How about cutting some pipe insulation donuts about as thick as the distance between the coilsbox and the firewall?
Just last week I bought some black neoprene washers at the local farm store to mount my Moto Meter. They had a good selection of different sizes. Why wouldn't they cover the white as well as seal the openings?
Looks great. Be sure to give us a "drive report" a few years from now on how it is holding up and if you discover anything to improve the process. Finally -- do you have any idea at what temperature the cutting board stuff either melts and/or burns? I would guess but it is only a guess that is as good as the wood it replaced. If you have a chance please apply some heat in a well ventilated place to one of the scrap cutting board pieces that are left over and let us know if it burns, melts or explodes. Ok ... maybe that isn't such a good idea. Does anyone know without the testing?
Again great looking work.
Hap Tucker l9l5 Model T Ford touring cut off and made into a pickup truck and l907 Model S Runabout. Sumter SC.
When I get around to it, I have some similar material only it's blue or green. I have been planning to do the same thing for some time. Thanks for the step by step photos.
This is a great idea. Looks good and it should outlast the coils! I wonder what the boards are made from? HDPE maybe?
Back in the '70's I lived along the SoCal coast,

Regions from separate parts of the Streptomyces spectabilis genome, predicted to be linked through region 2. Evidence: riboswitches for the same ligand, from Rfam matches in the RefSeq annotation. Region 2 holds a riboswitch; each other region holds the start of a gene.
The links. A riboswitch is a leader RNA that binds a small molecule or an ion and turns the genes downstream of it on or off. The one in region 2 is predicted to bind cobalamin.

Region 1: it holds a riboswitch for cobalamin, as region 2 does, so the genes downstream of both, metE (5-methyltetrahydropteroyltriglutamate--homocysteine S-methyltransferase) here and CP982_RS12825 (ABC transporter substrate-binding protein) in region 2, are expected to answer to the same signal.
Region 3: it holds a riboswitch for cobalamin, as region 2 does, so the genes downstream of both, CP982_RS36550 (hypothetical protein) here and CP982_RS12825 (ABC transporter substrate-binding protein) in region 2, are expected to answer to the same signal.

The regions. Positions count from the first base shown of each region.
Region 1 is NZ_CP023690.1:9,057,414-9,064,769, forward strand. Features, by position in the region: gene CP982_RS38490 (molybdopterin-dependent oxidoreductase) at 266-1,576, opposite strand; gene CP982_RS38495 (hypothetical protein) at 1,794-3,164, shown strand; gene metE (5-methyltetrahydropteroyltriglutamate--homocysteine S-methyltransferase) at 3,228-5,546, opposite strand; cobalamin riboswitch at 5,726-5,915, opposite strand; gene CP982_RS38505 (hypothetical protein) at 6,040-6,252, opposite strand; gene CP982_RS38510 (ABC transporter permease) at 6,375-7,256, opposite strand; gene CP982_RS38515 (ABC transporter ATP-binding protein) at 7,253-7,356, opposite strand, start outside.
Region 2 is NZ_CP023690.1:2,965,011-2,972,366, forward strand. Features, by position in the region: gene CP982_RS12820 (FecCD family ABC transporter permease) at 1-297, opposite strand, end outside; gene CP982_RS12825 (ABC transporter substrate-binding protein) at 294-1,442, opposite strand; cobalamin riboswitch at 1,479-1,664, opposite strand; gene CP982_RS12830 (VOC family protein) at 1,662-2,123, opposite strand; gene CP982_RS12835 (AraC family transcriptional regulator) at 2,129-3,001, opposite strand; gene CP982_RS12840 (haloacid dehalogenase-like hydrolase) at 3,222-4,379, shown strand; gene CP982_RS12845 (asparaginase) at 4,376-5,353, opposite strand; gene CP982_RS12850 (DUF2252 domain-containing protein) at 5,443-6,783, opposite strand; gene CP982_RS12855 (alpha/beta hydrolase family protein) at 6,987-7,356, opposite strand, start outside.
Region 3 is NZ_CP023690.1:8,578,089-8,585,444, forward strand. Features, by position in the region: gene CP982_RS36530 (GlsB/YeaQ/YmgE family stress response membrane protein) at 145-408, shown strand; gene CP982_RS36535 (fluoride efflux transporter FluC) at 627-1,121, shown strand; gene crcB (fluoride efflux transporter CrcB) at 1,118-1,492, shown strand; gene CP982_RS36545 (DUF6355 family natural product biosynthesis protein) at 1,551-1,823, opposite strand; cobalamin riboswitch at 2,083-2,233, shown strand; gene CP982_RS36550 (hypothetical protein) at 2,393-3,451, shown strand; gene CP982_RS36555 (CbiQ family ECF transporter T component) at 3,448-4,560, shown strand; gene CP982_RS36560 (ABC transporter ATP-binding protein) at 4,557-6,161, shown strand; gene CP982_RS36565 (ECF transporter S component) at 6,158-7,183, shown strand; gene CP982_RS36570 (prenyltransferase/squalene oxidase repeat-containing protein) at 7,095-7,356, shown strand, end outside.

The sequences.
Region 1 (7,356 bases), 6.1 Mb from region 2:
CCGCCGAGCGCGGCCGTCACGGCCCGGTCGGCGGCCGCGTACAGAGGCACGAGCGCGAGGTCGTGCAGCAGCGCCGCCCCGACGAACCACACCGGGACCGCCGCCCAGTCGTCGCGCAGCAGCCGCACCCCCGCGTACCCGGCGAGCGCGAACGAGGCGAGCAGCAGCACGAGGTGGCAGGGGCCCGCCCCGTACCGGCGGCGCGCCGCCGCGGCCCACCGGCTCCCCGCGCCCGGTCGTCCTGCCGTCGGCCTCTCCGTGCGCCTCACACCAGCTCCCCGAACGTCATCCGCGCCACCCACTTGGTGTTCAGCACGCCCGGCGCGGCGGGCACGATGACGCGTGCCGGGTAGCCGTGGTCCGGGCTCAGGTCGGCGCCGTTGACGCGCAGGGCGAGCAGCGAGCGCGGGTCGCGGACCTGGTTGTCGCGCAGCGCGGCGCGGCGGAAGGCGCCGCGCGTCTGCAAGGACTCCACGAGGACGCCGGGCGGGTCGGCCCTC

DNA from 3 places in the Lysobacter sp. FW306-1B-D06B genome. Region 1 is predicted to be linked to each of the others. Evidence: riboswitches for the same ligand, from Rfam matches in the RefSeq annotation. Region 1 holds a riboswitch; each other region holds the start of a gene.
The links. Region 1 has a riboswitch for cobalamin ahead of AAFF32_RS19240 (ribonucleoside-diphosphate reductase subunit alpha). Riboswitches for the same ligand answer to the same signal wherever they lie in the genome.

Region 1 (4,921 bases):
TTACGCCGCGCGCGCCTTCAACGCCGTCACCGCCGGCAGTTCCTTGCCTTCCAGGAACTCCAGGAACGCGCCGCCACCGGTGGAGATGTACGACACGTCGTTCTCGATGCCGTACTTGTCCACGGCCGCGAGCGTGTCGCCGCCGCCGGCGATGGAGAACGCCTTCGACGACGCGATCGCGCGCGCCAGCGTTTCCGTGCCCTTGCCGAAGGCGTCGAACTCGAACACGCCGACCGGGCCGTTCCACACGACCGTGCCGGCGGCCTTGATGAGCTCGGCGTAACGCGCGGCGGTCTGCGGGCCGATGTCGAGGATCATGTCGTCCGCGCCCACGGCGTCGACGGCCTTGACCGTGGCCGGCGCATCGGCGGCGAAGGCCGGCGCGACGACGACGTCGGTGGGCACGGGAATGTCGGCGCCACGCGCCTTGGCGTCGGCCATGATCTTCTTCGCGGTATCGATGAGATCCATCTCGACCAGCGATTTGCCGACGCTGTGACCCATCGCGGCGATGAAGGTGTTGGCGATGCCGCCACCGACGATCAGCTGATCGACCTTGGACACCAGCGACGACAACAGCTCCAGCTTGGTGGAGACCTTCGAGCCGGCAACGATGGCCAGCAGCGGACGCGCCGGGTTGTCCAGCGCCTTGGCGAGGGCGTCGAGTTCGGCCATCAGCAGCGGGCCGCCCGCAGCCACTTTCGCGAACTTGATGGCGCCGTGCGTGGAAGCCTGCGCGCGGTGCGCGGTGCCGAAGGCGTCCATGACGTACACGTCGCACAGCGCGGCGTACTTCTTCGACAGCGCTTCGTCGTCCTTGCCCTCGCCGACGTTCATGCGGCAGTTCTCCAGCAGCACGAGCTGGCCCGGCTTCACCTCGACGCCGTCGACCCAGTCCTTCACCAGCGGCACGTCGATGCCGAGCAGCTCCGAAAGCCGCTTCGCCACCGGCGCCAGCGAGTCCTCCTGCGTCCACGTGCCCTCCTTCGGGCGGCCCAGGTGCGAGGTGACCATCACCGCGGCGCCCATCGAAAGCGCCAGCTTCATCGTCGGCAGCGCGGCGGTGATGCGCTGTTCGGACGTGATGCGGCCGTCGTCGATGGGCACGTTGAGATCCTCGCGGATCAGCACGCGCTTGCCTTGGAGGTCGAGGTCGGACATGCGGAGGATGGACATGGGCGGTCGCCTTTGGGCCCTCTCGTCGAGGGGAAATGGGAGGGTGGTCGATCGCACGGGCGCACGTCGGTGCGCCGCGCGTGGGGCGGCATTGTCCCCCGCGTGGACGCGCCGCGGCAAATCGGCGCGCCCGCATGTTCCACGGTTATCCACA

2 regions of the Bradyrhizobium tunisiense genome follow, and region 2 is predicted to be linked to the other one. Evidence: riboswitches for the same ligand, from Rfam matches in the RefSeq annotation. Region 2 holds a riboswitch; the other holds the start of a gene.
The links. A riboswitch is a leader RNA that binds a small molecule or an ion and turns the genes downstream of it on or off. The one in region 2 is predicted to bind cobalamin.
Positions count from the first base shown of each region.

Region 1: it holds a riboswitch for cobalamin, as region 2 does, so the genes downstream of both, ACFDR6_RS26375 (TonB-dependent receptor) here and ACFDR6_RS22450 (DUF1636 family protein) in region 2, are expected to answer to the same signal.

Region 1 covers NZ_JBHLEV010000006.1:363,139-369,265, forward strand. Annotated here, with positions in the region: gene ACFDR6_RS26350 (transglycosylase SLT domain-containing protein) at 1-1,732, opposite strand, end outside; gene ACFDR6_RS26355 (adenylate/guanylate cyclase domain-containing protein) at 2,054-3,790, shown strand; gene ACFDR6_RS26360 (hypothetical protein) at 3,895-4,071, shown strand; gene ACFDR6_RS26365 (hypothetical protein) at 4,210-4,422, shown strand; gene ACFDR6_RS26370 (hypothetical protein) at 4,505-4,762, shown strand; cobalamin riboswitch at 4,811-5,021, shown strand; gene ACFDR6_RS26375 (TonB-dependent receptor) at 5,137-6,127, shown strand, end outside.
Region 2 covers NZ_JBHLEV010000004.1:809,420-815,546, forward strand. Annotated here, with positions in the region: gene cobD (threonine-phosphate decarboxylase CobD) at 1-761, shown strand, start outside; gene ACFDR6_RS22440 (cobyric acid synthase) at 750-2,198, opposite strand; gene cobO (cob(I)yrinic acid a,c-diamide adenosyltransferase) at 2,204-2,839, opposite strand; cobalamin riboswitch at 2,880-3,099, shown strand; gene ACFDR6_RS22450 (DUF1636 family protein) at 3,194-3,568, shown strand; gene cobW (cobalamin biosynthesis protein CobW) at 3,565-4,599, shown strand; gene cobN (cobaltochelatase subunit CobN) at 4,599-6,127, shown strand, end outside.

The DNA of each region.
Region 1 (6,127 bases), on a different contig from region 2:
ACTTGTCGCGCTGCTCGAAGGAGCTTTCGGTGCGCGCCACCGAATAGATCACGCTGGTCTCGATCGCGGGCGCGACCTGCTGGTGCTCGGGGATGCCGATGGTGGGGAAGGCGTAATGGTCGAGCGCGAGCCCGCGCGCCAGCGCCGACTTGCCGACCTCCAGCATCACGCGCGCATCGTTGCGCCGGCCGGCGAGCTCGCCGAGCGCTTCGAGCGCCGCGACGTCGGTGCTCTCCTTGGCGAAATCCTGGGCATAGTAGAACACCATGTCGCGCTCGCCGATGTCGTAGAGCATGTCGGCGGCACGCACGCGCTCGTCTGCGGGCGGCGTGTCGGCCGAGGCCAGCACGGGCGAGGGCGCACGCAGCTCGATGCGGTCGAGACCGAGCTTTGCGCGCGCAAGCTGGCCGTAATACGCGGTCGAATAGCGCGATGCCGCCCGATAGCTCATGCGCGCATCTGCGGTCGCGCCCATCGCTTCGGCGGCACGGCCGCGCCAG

so I replaced the wood in my TT coilbox with a fiberglass & polyester resin "board".
I used several layers of glass mat sandwiched between two layers of fine cloth. I pressed the uncured sandwich between a wooden plug with the grooves as projections and a flat piece of steel plate. When it cured I trimmed the pieces and painted the firewall side with black paint. Not nearly as elegant as your solution but solved the problem!
The engine would start with one or two pulls and seemed to have more power. And no it never caught fire.
yes, it has been rained on. Both times very heavily without a problem, Had water running down the firewall and across the floor. It was meant to be temporary but...
You remembered to solder the bronze springs to their bolt heads didn't you ????
George n L.A.
No, that hasn't been done yet. They were not soldered when I took it apart, so I thought I would reassemble it like it was...are they supposed to be soldered? I also have to re-rivet the bottom spring to the bottom piece and solder that wire back in place.
I like the idea and may try this sometime.Thanks for the photos and such.
As for the other thread and the mention of fire.Judgeing from the amount of plastic on modern cars, I dont think this will pose a problem.
I have used cutting board for years without a problem. Caulk around edge of back before installing and then caulk at base of porcelain insulators and you have a waterproof coil box.
Joseph, they weren't soldered originaly, but it does help. Just one more problem that you don't have to worry about. Dave
If you don't want the white to show through the firewall, just cut some washers from an empty oil bottle. Black, of course.